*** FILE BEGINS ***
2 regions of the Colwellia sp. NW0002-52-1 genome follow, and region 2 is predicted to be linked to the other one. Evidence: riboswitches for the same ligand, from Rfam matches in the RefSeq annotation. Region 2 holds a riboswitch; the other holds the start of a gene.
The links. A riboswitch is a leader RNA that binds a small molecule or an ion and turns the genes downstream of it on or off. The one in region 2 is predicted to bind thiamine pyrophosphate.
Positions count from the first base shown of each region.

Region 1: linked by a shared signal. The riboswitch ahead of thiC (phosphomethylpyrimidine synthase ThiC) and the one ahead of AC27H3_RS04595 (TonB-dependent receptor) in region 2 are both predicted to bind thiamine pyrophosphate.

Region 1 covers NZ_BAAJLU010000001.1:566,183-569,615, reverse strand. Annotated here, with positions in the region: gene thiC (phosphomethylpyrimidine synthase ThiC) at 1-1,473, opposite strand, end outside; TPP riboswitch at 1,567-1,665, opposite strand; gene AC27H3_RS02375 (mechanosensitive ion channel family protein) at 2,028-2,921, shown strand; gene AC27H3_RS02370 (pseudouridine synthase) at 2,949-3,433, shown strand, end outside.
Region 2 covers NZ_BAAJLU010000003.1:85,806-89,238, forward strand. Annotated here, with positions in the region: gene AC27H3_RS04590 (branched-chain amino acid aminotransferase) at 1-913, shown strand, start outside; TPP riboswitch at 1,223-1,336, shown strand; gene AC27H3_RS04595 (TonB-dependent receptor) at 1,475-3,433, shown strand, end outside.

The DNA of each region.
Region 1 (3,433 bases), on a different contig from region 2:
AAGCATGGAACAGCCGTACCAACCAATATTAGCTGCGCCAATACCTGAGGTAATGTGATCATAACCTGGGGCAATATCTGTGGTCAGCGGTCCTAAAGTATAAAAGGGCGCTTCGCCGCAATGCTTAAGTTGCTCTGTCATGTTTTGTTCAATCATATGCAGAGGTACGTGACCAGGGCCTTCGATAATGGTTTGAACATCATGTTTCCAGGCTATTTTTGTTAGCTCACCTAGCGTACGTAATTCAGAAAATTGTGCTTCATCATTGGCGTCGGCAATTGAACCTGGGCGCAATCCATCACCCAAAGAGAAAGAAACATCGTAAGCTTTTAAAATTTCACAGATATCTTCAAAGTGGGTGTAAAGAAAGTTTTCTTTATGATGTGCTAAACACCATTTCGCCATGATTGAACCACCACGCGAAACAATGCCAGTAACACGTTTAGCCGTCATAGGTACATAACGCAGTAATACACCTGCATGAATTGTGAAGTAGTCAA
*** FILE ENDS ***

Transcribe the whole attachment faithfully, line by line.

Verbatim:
2 regions of the Colwellia sp. NW0002-52-1 genome follow, and region 2 is predicted to be linked to the other one. Evidence: riboswitches for the same ligand, from Rfam matches in the RefSeq annotation. Region 2 holds a riboswitch; the other holds the start of a gene.
The links. A riboswitch is a leader RNA that binds a small molecule or an ion and turns the genes downstream of it on or off. The one in region 2 is predicted to bind thiamine pyrophosphate.
Positions count from the first base shown of each region.

Region 1: linked by a shared signal. The riboswitch ahead of thiC (phosphomethylpyrimidine synthase ThiC) and the one ahead of AC27H3_RS04595 (TonB-dependent receptor) in region 2 are both predicted to bind thiamine pyrophosphate.

Region 1 covers NZ_BAAJLU010000001.1:566,183-569,615, reverse strand. Annotated here, with positions in the region: gene thiC (phosphomethylpyrimidine synthase ThiC) at 1-1,473, opposite strand, end outside; TPP riboswitch at 1,567-1,665, opposite strand; gene AC27H3_RS02375 (mechanosensitive ion channel family protein) at 2,028-2,921, shown strand; gene AC27H3_RS02370 (pseudouridine synthase) at 2,949-3,433, shown strand, end outside.
Region 2 covers NZ_BAAJLU010000003.1:85,806-89,238, forward strand. Annotated here, with positions in the region: gene AC27H3_RS04590 (branched-chain amino acid aminotransferase) at 1-913, shown strand, start outside; TPP riboswitch at 1,223-1,336, shown strand; gene AC27H3_RS04595 (TonB-dependent receptor) at 1,475-3,433, shown strand, end outside.

The DNA of each region.
Region 1 (3,433 bases), on a different contig from region 2:
AAGCATGGAACAGCCGTACCAACCAATATTAGCTGCGCCAATACCTGAGGTAATGTGATCATAACCTGGGGCAATATCTGTGGTCAGCGGTCCTAAAGTATAAAAGGGCGCTTCGCCGCAATGCTTAAGTTGCTCTGTCATGTTTTGTTCAATCATATGCAGAGGTACGTGACCAGGGCCTTCGATAATGGTTTGAACATCATGTTTCCAGGCTATTTTTGTTAGCTCACCTAGCGTACGTAATTCAGAAAATTGTGCTTCATCATTGGCGTCGGCAATTGAACCTGGGCGCAATCCATCACCCAAAGAGAAAGAAACATCGTAAGCTTTTAAAATTTCACAGATATCTTCAAAGTGGGTGTAAAGAAAGTTTTCTTTATGATGTGCTAAACACCATTTCGCCATGATTGAACCACCACGCGAAACAATGCCAGTAACACGTTTAGCCGTCATAGGTACATAACGCAGTAATACACCTGCATGAATTGTGAAGTAGTCAA